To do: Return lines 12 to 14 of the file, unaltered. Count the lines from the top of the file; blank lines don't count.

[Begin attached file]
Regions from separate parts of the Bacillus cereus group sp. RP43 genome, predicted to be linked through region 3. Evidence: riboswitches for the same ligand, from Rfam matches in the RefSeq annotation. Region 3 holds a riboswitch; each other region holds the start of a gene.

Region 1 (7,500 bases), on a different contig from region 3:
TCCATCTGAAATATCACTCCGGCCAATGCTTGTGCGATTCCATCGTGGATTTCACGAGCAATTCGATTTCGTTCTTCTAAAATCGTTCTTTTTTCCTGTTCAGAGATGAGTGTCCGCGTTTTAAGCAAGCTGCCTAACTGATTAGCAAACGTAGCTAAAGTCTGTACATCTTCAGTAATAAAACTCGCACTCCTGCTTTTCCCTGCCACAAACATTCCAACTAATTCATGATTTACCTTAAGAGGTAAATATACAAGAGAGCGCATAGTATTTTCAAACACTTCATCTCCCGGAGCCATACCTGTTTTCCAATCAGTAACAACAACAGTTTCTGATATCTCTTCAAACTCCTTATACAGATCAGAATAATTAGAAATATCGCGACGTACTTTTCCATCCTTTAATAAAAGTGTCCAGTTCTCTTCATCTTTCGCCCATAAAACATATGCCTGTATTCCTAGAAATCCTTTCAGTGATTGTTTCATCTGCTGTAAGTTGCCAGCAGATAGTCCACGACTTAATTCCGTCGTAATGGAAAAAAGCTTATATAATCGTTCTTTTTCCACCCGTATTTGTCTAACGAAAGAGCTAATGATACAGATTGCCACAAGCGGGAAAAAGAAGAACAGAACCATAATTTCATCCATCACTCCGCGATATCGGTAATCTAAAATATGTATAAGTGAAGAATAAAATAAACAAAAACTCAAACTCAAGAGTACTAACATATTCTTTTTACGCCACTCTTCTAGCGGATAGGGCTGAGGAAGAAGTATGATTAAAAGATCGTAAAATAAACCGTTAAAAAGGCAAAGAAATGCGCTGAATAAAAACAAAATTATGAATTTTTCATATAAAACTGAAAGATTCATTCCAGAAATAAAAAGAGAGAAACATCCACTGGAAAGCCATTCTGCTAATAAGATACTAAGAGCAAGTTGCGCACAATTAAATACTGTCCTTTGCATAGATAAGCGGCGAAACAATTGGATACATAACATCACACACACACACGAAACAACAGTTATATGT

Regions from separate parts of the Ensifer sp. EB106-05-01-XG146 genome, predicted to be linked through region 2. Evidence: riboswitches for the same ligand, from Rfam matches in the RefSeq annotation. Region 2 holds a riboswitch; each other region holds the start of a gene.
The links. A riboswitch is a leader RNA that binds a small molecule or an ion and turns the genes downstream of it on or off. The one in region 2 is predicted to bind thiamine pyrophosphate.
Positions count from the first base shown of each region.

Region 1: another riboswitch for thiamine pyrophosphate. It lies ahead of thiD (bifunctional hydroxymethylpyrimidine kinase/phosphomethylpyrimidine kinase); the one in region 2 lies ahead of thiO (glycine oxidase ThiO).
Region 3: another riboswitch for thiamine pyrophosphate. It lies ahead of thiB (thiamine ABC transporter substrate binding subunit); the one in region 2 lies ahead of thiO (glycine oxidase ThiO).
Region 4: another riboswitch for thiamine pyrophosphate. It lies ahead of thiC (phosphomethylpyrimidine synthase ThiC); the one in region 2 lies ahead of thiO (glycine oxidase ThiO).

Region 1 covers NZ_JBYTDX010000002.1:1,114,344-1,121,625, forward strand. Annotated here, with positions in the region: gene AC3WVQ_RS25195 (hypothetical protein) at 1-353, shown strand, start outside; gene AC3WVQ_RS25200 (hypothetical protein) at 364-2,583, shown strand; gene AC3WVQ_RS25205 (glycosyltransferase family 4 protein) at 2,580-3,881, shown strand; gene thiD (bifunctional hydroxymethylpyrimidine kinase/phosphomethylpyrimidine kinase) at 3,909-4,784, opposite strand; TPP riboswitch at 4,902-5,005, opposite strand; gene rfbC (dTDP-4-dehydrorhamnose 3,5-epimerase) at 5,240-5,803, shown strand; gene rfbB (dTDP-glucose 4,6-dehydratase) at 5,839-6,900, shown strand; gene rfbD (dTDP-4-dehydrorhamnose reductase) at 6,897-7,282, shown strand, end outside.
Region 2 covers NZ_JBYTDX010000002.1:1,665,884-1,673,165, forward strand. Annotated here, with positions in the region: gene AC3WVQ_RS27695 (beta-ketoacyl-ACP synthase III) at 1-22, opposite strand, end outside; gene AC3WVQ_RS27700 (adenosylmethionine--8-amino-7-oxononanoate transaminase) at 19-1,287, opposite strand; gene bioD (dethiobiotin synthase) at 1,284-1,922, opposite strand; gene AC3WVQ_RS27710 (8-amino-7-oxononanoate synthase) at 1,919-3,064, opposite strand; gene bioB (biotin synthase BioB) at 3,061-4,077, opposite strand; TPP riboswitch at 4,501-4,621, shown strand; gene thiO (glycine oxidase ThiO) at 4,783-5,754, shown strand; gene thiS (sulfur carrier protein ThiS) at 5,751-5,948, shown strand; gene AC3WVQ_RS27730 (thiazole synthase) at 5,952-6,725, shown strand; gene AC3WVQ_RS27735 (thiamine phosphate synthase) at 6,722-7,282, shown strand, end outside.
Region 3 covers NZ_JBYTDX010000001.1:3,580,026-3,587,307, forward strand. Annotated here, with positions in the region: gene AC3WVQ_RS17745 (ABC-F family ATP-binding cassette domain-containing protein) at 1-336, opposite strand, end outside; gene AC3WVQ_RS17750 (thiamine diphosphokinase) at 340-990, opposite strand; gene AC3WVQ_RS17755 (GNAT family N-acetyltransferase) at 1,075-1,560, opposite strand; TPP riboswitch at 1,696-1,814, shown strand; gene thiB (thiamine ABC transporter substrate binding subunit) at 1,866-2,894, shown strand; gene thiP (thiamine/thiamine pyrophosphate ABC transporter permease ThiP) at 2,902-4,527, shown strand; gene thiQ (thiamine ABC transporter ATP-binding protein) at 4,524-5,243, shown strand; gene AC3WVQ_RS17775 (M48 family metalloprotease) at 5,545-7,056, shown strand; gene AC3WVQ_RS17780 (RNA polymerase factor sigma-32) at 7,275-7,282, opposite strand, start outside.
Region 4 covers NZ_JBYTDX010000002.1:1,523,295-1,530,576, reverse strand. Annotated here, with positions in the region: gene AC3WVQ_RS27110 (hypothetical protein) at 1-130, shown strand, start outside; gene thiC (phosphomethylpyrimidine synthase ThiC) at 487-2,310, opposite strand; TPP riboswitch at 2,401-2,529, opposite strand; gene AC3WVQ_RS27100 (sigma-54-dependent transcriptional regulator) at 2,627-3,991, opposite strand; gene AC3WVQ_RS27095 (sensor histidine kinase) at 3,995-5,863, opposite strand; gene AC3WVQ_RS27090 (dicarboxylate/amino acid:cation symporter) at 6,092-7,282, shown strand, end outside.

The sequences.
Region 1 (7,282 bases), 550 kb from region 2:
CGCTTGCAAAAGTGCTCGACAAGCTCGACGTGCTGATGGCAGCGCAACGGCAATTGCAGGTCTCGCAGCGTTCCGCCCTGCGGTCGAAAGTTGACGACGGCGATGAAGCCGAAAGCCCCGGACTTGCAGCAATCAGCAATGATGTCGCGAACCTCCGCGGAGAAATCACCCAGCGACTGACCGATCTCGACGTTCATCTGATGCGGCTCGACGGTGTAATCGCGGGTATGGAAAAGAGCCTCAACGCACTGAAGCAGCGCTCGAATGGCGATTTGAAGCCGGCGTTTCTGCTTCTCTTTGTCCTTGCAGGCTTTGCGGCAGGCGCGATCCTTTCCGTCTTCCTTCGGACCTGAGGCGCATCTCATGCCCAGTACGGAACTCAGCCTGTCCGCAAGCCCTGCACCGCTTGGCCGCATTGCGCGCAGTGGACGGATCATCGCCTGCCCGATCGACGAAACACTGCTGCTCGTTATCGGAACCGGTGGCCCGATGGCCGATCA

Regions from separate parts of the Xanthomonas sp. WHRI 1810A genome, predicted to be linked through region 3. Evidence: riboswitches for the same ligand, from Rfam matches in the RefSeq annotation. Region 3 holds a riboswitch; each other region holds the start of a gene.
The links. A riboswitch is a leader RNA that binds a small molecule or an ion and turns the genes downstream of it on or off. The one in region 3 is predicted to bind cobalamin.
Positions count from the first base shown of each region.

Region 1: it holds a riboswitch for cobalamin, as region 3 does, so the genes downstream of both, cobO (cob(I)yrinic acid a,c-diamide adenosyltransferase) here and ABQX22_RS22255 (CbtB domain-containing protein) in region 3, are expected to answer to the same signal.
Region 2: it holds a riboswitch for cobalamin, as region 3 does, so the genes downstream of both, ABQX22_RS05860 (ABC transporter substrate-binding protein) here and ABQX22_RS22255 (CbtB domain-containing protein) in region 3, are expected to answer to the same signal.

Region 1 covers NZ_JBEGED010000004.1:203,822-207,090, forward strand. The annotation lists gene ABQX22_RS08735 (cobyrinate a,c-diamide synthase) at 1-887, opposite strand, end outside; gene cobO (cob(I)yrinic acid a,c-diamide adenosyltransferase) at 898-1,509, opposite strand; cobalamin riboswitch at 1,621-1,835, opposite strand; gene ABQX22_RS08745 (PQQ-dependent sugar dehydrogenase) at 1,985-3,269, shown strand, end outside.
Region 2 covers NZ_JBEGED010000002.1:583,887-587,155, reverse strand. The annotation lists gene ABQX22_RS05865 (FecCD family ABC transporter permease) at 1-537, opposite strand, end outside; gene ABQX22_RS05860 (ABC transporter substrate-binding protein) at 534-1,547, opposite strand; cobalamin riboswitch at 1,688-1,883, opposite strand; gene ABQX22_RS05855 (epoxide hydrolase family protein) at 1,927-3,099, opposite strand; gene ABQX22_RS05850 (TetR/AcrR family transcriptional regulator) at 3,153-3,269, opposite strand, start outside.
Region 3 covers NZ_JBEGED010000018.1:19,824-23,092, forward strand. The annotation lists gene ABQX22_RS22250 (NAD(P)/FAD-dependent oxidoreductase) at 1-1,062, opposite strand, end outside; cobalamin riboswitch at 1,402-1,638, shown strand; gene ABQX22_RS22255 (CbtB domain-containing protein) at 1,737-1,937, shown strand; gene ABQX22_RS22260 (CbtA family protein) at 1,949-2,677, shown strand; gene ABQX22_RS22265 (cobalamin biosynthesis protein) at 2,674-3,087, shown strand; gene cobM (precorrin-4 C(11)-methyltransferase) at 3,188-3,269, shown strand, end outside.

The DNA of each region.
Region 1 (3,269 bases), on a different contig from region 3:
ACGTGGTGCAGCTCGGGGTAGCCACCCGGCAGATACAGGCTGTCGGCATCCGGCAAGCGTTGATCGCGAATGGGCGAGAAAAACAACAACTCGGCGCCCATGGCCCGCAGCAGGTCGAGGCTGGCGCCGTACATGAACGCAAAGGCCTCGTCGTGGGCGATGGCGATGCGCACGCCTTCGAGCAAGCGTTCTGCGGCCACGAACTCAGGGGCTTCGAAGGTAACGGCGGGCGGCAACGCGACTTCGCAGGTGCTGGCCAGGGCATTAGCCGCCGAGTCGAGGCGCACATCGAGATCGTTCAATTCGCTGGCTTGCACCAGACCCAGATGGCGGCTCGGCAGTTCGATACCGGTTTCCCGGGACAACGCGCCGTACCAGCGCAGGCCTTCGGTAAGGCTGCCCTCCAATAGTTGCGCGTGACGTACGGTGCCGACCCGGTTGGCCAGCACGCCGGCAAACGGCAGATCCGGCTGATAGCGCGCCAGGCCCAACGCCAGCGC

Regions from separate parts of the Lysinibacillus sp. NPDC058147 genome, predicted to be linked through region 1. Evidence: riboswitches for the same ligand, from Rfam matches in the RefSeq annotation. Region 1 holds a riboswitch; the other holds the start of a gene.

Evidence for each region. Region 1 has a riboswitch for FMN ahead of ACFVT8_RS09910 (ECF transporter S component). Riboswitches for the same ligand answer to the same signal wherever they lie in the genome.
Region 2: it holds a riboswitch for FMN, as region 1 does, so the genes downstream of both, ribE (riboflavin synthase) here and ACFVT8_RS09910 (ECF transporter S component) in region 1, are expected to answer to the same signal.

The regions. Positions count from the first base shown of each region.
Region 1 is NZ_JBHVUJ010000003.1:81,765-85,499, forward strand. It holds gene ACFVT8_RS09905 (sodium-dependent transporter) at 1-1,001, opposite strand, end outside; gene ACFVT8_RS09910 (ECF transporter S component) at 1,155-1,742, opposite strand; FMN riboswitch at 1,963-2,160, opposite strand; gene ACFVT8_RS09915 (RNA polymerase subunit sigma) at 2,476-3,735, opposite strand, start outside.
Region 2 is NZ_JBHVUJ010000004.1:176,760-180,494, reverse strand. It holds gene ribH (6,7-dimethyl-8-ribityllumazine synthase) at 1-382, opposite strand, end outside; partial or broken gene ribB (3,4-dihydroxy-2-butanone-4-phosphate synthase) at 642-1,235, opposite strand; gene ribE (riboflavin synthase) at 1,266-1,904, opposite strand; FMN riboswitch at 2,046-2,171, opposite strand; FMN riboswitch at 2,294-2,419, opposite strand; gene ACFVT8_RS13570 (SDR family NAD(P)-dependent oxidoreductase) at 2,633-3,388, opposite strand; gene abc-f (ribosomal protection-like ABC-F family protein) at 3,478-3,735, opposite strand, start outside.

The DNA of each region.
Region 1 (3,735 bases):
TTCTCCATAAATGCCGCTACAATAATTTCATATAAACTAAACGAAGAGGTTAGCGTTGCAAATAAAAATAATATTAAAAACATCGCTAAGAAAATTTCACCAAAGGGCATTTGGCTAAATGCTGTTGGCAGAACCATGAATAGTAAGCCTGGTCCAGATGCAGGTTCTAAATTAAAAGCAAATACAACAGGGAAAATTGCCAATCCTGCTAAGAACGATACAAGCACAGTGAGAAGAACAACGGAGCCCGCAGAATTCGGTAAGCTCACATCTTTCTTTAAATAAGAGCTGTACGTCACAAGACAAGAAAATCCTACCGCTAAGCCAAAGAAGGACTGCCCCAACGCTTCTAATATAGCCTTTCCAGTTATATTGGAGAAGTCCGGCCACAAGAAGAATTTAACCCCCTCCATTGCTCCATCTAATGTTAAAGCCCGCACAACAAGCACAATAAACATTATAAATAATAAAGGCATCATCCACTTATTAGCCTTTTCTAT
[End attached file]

Region 3 covers NZ_JBYTDX010000001.1:3,580,026-3,587,307, forward strand. Annotated here, with positions in the region: gene AC3WVQ_RS17745 (ABC-F family ATP-binding cassette domain-containing protein) at 1-336, opposite strand, end outside; gene AC3WVQ_RS17750 (thiamine diphosphokinase) at 340-990, opposite strand; gene AC3WVQ_RS17755 (GNAT family N-acetyltransferase) at 1,075-1,560, opposite strand; TPP riboswitch at 1,696-1,814, shown strand; gene thiB (thiamine ABC transporter substrate binding subunit) at 1,866-2,894, shown strand; gene thiP (thiamine/thiamine pyrophosphate ABC transporter permease ThiP) at 2,902-4,527, shown strand; gene thiQ (thiamine ABC transporter ATP-binding protein) at 4,524-5,243, shown strand; gene AC3WVQ_RS17775 (M48 family metalloprotease) at 5,545-7,056, shown strand; gene AC3WVQ_RS17780 (RNA polymerase factor sigma-32) at 7,275-7,282, opposite strand, start outside.
Region 4 covers NZ_JBYTDX010000002.1:1,523,295-1,530,576, reverse strand. Annotated here, with positions in the region: gene AC3WVQ_RS27110 (hypothetical protein) at 1-130, shown strand, start outside; gene thiC (phosphomethylpyrimidine synthase ThiC) at 487-2,310, opposite strand; TPP riboswitch at 2,401-2,529, opposite strand; gene AC3WVQ_RS27100 (sigma-54-dependent transcriptional regulator) at 2,627-3,991, opposite strand; gene AC3WVQ_RS27095 (sensor histidine kinase) at 3,995-5,863, opposite strand; gene AC3WVQ_RS27090 (dicarboxylate/amino acid:cation symporter) at 6,092-7,282, shown strand, end outside.

The sequences.